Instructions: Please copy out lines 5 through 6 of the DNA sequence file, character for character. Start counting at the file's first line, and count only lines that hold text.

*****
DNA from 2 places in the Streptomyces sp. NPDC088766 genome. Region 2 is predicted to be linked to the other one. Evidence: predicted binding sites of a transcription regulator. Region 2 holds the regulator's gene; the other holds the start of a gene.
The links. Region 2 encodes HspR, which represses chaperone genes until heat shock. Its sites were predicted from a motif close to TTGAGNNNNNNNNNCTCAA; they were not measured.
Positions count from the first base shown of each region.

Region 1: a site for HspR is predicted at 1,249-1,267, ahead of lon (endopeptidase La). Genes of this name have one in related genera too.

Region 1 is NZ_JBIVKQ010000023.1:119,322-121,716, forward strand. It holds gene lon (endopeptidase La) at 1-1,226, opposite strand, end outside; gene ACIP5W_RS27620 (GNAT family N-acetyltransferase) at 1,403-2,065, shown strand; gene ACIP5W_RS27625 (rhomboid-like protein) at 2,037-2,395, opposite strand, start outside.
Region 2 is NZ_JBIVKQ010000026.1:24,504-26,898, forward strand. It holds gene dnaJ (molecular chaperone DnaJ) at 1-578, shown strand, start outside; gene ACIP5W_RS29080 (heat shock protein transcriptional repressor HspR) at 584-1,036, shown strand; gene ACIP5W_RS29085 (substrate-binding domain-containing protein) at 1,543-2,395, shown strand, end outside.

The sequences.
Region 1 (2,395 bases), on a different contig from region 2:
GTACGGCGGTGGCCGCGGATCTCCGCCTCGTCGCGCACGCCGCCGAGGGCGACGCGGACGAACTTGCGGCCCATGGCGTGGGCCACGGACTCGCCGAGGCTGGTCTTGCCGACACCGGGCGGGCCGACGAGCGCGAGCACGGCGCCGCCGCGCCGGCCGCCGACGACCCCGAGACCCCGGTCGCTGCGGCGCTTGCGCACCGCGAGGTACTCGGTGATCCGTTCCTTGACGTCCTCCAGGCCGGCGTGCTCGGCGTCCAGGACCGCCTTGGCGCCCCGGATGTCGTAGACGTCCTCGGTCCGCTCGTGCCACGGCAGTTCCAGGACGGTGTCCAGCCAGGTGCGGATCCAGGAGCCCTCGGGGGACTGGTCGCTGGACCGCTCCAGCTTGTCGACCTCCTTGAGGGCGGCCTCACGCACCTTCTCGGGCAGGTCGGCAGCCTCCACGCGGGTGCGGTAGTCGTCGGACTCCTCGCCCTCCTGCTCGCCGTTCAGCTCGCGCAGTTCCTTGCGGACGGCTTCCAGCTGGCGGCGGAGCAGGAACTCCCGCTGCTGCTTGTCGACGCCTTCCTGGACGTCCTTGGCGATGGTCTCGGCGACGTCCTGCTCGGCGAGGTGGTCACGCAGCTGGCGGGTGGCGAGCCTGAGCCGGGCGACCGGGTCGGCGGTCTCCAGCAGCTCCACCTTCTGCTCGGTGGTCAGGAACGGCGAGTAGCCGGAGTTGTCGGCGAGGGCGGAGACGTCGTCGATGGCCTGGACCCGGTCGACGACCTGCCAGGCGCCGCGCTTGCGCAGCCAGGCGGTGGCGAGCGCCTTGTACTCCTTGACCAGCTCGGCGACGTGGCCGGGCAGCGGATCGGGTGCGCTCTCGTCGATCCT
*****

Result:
Region 1 is NZ_JBIVKQ010000023.1:119,322-121,716, forward strand. It holds gene lon (endopeptidase La) at 1-1,226, opposite strand, end outside; gene ACIP5W_RS27620 (GNAT family N-acetyltransferase) at 1,403-2,065, shown strand; gene ACIP5W_RS27625 (rhomboid-like protein) at 2,037-2,395, opposite strand, start outside.
Region 2 is NZ_JBIVKQ010000026.1:24,504-26,898, forward strand. It holds gene dnaJ (molecular chaperone DnaJ) at 1-578, shown strand, start outside; gene ACIP5W_RS29080 (heat shock protein transcriptional repressor HspR) at 584-1,036, shown strand; gene ACIP5W_RS29085 (substrate-binding domain-containing protein) at 1,543-2,395, shown strand, end outside.